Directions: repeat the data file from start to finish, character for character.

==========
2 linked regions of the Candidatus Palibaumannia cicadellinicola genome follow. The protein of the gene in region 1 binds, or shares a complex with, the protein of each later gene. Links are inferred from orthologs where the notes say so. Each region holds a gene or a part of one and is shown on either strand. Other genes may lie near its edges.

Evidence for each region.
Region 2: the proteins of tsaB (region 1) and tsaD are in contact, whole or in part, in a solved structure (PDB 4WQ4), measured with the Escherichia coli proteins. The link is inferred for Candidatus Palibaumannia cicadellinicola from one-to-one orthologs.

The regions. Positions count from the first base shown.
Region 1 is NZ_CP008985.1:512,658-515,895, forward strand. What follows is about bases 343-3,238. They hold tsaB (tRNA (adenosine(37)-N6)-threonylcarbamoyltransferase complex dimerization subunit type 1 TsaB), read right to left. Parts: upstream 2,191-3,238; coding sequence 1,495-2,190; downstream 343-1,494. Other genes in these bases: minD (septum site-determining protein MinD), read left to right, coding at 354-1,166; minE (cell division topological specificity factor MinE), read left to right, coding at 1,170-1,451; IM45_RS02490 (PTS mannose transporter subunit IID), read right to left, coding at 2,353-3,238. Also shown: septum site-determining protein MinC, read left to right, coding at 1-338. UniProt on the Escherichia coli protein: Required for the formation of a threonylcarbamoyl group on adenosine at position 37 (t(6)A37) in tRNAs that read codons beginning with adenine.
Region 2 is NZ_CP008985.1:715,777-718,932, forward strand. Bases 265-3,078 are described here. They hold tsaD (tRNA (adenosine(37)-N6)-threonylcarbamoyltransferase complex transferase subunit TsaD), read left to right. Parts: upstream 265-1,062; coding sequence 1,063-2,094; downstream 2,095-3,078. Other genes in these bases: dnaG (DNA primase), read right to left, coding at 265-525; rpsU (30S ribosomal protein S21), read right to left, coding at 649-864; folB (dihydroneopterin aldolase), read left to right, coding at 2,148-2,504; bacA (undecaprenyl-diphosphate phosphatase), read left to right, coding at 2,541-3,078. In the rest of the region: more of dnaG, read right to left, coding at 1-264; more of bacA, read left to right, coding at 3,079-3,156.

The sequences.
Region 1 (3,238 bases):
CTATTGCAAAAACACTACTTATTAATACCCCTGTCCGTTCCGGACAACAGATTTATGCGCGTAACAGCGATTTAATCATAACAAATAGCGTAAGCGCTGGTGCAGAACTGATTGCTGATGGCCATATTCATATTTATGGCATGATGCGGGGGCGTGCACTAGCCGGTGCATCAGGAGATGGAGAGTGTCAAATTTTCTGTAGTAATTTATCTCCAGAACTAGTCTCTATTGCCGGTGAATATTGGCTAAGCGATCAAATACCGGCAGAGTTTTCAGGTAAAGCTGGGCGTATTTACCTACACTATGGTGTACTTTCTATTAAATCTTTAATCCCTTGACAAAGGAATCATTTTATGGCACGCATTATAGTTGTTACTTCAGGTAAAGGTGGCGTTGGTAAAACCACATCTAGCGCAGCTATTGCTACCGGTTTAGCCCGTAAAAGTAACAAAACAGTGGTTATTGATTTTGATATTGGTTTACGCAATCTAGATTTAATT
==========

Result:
2 linked regions of the Candidatus Palibaumannia cicadellinicola genome follow. The protein of the gene in region 1 binds, or shares a complex with, the protein of each later gene. Links are inferred from orthologs where the notes say so. Each region holds a gene or a part of one and is shown on either strand. Other genes may lie near its edges.

Evidence for each region.
Region 2: the proteins of tsaB (region 1) and tsaD are in contact, whole or in part, in a solved structure (PDB 4WQ4), measured with the Escherichia coli proteins. The link is inferred for Candidatus Palibaumannia cicadellinicola from one-to-one orthologs.

The regions. Positions count from the first base shown.
Region 1 is NZ_CP008985.1:512,658-515,895, forward strand. What follows is about bases 343-3,238. They hold tsaB (tRNA (adenosine(37)-N6)-threonylcarbamoyltransferase complex dimerization subunit type 1 TsaB), read right to left. Parts: upstream 2,191-3,238; coding sequence 1,495-2,190; downstream 343-1,494. Other genes in these bases: minD (septum site-determining protein MinD), read left to right, coding at 354-1,166; minE (cell division topological specificity factor MinE), read left to right, coding at 1,170-1,451; IM45_RS02490 (PTS mannose transporter subunit IID), read right to left, coding at 2,353-3,238. Also shown: septum site-determining protein MinC, read left to right, coding at 1-338. UniProt on the Escherichia coli protein: Required for the formation of a threonylcarbamoyl group on adenosine at position 37 (t(6)A37) in tRNAs that read codons beginning with adenine.
Region 2 is NZ_CP008985.1:715,777-718,932, forward strand. Bases 265-3,078 are described here. They hold tsaD (tRNA (adenosine(37)-N6)-threonylcarbamoyltransferase complex transferase subunit TsaD), read left to right. Parts: upstream 265-1,062; coding sequence 1,063-2,094; downstream 2,095-3,078. Other genes in these bases: dnaG (DNA primase), read right to left, coding at 265-525; rpsU (30S ribosomal protein S21), read right to left, coding at 649-864; folB (dihydroneopterin aldolase), read left to right, coding at 2,148-2,504; bacA (undecaprenyl-diphosphate phosphatase), read left to right, coding at 2,541-3,078. In the rest of the region: more of dnaG, read right to left, coding at 1-264; more of bacA, read left to right, coding at 3,079-3,156.

The sequences.
Region 1 (3,238 bases):
CTATTGCAAAAACACTACTTATTAATACCCCTGTCCGTTCCGGACAACAGATTTATGCGCGTAACAGCGATTTAATCATAACAAATAGCGTAAGCGCTGGTGCAGAACTGATTGCTGATGGCCATATTCATATTTATGGCATGATGCGGGGGCGTGCACTAGCCGGTGCATCAGGAGATGGAGAGTGTCAAATTTTCTGTAGTAATTTATCTCCAGAACTAGTCTCTATTGCCGGTGAATATTGGCTAAGCGATCAAATACCGGCAGAGTTTTCAGGTAAAGCTGGGCGTATTTACCTACACTATGGTGTACTTTCTATTAAATCTTTAATCCCTTGACAAAGGAATCATTTTATGGCACGCATTATAGTTGTTACTTCAGGTAAAGGTGGCGTTGGTAAAACCACATCTAGCGCAGCTATTGCTACCGGTTTAGCCCGTAAAAGTAACAAAACAGTGGTTATTGATTTTGATATTGGTTTACGCAATCTAGATTTAATT